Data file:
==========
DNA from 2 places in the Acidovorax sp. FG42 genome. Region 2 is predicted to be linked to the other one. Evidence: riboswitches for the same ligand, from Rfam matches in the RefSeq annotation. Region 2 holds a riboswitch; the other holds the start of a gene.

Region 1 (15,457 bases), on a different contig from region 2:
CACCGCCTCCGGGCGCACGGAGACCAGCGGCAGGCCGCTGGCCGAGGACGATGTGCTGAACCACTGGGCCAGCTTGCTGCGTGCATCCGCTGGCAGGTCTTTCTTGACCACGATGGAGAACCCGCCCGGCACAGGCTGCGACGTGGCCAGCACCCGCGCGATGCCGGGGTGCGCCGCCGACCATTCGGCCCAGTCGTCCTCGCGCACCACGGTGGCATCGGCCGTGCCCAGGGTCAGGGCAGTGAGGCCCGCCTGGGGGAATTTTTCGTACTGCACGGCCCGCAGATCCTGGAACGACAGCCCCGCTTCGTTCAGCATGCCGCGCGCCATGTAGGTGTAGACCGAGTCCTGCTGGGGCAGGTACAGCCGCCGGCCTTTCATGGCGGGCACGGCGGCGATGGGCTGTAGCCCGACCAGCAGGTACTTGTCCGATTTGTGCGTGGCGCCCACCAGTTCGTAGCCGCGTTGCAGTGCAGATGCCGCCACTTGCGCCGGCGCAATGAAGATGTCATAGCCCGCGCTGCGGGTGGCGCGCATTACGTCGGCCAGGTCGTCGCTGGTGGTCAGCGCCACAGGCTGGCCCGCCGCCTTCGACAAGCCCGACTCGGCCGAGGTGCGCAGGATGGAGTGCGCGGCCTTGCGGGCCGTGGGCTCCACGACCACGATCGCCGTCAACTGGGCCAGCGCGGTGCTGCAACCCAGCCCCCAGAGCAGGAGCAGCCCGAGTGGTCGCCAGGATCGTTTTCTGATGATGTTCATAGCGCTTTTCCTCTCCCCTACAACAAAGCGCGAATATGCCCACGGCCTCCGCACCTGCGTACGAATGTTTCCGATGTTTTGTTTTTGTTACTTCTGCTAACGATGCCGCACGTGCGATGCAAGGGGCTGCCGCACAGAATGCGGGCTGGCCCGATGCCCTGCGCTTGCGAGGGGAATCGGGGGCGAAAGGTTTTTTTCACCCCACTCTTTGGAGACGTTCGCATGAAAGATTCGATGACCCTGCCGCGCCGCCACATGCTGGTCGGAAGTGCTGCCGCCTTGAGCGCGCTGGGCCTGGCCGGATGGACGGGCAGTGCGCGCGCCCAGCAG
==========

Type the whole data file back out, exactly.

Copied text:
DNA from 2 places in the Acidovorax sp. FG42 genome. Region 2 is predicted to be linked to the other one. Evidence: riboswitches for the same ligand, from Rfam matches in the RefSeq annotation. Region 2 holds a riboswitch; the other holds the start of a gene.

Region 1 (15,457 bases), on a different contig from region 2:
CACCGCCTCCGGGCGCACGGAGACCAGCGGCAGGCCGCTGGCCGAGGACGATGTGCTGAACCACTGGGCCAGCTTGCTGCGTGCATCCGCTGGCAGGTCTTTCTTGACCACGATGGAGAACCCGCCCGGCACAGGCTGCGACGTGGCCAGCACCCGCGCGATGCCGGGGTGCGCCGCCGACCATTCGGCCCAGTCGTCCTCGCGCACCACGGTGGCATCGGCCGTGCCCAGGGTCAGGGCAGTGAGGCCCGCCTGGGGGAATTTTTCGTACTGCACGGCCCGCAGATCCTGGAACGACAGCCCCGCTTCGTTCAGCATGCCGCGCGCCATGTAGGTGTAGACCGAGTCCTGCTGGGGCAGGTACAGCCGCCGGCCTTTCATGGCGGGCACGGCGGCGATGGGCTGTAGCCCGACCAGCAGGTACTTGTCCGATTTGTGCGTGGCGCCCACCAGTTCGTAGCCGCGTTGCAGTGCAGATGCCGCCACTTGCGCCGGCGCAATGAAGATGTCATAGCCCGCGCTGCGGGTGGCGCGCATTACGTCGGCCAGGTCGTCGCTGGTGGTCAGCGCCACAGGCTGGCCCGCCGCCTTCGACAAGCCCGACTCGGCCGAGGTGCGCAGGATGGAGTGCGCGGCCTTGCGGGCCGTGGGCTCCACGACCACGATCGCCGTCAACTGGGCCAGCGCGGTGCTGCAACCCAGCCCCCAGAGCAGGAGCAGCCCGAGTGGTCGCCAGGATCGTTTTCTGATGATGTTCATAGCGCTTTTCCTCTCCCCTACAACAAAGCGCGAATATGCCCACGGCCTCCGCACCTGCGTACGAATGTTTCCGATGTTTTGTTTTTGTTACTTCTGCTAACGATGCCGCACGTGCGATGCAAGGGGCTGCCGCACAGAATGCGGGCTGGCCCGATGCCCTGCGCTTGCGAGGGGAATCGGGGGCGAAAGGTTTTTTTCACCCCACTCTTTGGAGACGTTCGCATGAAAGATTCGATGACCCTGCCGCGCCGCCACATGCTGGTCGGAAGTGCTGCCGCCTTGAGCGCGCTGGGCCTGGCCGGATGGACGGGCAGTGCGCGCGCCCAGCAG